Trial was rescheduled to being on April 11, 1983. The government, however, successfully obtained a continuance, over the objection of defendants, until May 3, 1983. Subsequently, the court on its own motion continued the trial date until May 23, 1983. The trial was then rescheduled for June 13, 1983, for reasons not known to this court. Defendants objected to each of these continuances.

view counter

On March 21, 1983, the defendants moved for dismissal on the ground that the delay in bringing them to trial violated their right to a speedy trial guaranteed by the sixth amendment. By order of May 20, 1983, the district court granted defendants' motion and dismissed the indictment with prejudice. It concluded that the appropriate period within which to assess whether defendants had been denied their speedy trial right was the entire ninety-one month period between November 14, 1975 when defendants were arrested and June 13, 1983 when trial was finally set to begin. It reasoned that the entire period of delay should be analyzed under the speedy trial clause of the sixth amendment, rather than under the due process clause of the fifth amendment, because at all times during this period defendants were "accused" persons. Finding that the majority of the delay in this case was attributable to the two interlocutory appeals, the district court concluded that the seventy-five months consumed by the two appeals must be weighed against the government. Moreover, it found that defendants had adequately asserted their right to a speedy trial, and that they had been prejudiced by having to live with unresolved criminal charges for more than seven and one-half years and by impairment of their ability to defend themselves.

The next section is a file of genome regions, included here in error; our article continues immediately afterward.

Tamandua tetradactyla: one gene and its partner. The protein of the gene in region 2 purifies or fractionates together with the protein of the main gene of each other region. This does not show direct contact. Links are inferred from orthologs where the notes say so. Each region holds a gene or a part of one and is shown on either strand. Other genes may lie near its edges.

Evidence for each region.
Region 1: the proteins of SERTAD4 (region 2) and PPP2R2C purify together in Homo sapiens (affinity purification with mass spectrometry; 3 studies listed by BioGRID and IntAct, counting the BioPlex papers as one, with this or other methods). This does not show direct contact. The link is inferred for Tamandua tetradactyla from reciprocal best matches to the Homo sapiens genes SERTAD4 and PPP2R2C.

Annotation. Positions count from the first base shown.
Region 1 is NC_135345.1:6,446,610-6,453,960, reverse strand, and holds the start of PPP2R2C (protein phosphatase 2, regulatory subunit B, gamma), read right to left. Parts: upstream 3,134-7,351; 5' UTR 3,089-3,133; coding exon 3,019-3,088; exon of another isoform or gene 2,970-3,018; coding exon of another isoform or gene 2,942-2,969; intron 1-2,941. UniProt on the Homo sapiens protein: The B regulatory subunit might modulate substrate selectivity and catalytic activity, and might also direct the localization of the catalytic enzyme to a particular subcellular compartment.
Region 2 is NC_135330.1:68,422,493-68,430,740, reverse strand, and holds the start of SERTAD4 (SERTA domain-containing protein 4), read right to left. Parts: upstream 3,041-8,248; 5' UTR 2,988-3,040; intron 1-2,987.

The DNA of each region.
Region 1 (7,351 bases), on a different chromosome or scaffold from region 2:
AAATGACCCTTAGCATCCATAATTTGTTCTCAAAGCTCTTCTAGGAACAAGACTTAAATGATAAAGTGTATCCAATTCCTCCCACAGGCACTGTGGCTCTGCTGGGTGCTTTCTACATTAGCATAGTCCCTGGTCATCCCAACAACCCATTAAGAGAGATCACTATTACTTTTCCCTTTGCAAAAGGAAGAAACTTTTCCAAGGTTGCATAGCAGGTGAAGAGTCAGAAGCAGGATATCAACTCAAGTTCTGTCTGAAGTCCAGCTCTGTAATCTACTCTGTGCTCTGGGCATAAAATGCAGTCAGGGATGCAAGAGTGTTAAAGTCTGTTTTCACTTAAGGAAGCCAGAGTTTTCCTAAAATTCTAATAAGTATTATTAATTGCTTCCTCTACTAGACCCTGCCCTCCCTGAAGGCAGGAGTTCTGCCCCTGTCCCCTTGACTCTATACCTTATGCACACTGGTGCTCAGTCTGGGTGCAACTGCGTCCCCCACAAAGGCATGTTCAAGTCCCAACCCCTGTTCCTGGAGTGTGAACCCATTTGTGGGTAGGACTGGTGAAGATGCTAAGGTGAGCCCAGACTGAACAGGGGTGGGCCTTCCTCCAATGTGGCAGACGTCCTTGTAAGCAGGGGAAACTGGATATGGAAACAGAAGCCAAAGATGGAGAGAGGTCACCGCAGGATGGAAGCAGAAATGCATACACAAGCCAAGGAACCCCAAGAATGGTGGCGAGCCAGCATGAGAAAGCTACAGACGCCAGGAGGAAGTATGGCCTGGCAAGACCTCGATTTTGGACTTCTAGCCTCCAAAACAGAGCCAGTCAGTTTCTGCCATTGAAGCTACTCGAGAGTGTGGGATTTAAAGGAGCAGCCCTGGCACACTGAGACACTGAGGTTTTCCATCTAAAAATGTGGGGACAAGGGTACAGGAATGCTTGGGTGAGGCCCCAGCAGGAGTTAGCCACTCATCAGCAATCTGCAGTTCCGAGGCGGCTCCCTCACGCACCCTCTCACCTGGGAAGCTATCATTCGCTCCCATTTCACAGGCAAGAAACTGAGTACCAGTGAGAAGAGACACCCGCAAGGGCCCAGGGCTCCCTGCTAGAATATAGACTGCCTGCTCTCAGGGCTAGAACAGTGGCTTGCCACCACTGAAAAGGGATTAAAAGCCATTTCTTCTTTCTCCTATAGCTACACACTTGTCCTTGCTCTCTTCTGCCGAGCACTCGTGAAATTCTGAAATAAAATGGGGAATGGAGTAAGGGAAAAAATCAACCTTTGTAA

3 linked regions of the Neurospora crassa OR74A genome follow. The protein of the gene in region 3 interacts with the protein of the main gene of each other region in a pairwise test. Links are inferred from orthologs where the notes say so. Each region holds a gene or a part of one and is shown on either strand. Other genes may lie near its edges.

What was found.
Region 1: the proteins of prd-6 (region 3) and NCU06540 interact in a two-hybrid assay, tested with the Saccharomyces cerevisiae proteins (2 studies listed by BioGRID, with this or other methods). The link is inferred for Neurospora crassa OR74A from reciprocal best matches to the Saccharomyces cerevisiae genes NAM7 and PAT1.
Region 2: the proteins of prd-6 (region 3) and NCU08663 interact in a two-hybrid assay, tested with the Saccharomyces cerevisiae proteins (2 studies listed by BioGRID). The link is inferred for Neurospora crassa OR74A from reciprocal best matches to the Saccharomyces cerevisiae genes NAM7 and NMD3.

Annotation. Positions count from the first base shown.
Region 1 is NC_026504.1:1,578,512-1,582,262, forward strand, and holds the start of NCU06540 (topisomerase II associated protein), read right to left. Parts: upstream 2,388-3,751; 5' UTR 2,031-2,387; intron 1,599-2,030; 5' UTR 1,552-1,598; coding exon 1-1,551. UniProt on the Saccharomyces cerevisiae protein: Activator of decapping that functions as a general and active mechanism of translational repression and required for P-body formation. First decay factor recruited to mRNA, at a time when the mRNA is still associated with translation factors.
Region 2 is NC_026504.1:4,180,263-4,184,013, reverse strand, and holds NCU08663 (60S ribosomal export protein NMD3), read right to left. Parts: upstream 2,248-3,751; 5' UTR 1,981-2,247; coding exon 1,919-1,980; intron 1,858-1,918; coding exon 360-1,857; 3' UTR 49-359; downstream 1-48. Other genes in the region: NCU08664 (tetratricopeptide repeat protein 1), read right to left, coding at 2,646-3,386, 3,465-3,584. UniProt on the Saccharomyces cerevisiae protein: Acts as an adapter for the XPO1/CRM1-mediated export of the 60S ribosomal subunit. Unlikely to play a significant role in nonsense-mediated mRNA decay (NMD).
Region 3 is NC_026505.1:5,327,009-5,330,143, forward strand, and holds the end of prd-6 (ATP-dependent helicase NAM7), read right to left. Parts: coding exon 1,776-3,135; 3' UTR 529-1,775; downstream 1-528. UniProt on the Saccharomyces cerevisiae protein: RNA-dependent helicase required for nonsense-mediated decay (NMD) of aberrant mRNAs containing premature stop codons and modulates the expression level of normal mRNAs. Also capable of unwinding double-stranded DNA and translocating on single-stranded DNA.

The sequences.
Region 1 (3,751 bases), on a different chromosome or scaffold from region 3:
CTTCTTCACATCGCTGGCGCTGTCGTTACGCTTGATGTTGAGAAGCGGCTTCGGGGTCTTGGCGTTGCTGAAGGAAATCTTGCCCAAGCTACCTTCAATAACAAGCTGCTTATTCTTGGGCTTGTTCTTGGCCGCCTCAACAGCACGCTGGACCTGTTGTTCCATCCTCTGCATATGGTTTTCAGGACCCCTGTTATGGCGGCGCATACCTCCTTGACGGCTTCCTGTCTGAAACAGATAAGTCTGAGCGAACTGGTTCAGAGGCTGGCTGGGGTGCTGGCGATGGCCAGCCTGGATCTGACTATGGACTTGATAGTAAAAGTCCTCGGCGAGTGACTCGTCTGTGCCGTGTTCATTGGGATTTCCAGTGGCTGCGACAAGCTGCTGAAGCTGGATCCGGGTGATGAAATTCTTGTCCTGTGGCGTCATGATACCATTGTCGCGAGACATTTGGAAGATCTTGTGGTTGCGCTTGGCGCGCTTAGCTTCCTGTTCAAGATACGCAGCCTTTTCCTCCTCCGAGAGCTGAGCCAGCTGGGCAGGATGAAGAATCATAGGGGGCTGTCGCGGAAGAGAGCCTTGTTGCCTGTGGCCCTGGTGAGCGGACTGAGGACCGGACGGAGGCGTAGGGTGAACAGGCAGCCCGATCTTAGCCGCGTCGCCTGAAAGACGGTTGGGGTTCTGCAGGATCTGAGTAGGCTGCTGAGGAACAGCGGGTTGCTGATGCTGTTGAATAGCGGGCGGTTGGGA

Although the right to a speedy trial asserted by defendants is "one of the most basic rights preserved by our Constitution," Klopfer v. North Carolina, 386 U.S. 213, 226, 87 S.Ct. 988, 995, 18 L.Ed.2d 1 (1967), no per se test has been devised to determine when the right has been violated. Instead, we must apply a rather flexible "functional approach" that attempts to give proper weight to the various interests at stake. Barker v. Wingo, 407 U.S. 514, 522, 92 S.Ct. 2182, 2187, 33 L.Ed.2d 101 (1972). The primary factors to be considered are the length of the delay, the reasons for the delay, the degree to which defendants asserted their right to a speedy trial, and the extent of prejudice to the defendants caused by the delay. Id. at 530-33, 92 S.Ct. at 2191-93.

A. Length of Delay


In order to determine the length of delay for sixth amendment purposes, we must know when to begin counting and when, if ever, to interrupt counting. It is clear enough that the speedy trial clause does not apply "before a defendant is indicted, arrested, or otherwise officially accused." United States v. MacDonald, 456 U.S. 1, 6, 102 S.Ct. 1497, 1501, 71 L.Ed.2d 696 (1982). We begin our count, therefore, with defendants' arrest on November 14, 1975. The question then is whether, and for what purposes, we must interrupt it.